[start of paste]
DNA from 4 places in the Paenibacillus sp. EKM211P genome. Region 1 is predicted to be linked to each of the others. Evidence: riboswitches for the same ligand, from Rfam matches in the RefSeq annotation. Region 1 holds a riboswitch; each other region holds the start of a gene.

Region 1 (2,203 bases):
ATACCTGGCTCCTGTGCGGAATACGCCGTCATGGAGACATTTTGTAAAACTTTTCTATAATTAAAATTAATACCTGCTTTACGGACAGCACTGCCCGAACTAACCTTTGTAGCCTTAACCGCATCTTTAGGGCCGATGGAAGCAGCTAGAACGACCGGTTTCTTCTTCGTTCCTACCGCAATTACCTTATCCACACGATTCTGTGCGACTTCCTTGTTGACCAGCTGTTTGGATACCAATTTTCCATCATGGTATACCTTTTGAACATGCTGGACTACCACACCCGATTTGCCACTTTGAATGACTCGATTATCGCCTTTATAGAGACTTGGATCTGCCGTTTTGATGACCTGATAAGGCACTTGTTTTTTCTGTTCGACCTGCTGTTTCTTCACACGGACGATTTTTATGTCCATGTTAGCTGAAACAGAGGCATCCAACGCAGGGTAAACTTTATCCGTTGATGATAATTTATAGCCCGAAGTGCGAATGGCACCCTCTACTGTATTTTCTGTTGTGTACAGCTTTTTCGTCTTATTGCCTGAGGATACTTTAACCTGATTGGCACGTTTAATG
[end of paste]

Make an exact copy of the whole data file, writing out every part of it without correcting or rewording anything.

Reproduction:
DNA from 4 places in the Paenibacillus sp. EKM211P genome. Region 1 is predicted to be linked to each of the others. Evidence: riboswitches for the same ligand, from Rfam matches in the RefSeq annotation. Region 1 holds a riboswitch; each other region holds the start of a gene.

Region 1 (2,203 bases):
ATACCTGGCTCCTGTGCGGAATACGCCGTCATGGAGACATTTTGTAAAACTTTTCTATAATTAAAATTAATACCTGCTTTACGGACAGCACTGCCCGAACTAACCTTTGTAGCCTTAACCGCATCTTTAGGGCCGATGGAAGCAGCTAGAACGACCGGTTTCTTCTTCGTTCCTACCGCAATTACCTTATCCACACGATTCTGTGCGACTTCCTTGTTGACCAGCTGTTTGGATACCAATTTTCCATCATGGTATACCTTTTGAACATGCTGGACTACCACACCCGATTTGCCACTTTGAATGACTCGATTATCGCCTTTATAGAGACTTGGATCTGCCGTTTTGATGACCTGATAAGGCACTTGTTTTTTCTGTTCGACCTGCTGTTTCTTCACACGGACGATTTTTATGTCCATGTTAGCTGAAACAGAGGCATCCAACGCAGGGTAAACTTTATCCGTTGATGATAATTTATAGCCCGAAGTGCGAATGGCACCCTCTACTGTATTTTCTGTTGTGTACAGCTTTTTCGTCTTATTGCCTGAGGATACTTTAACCTGATTGGCACGTTTAATG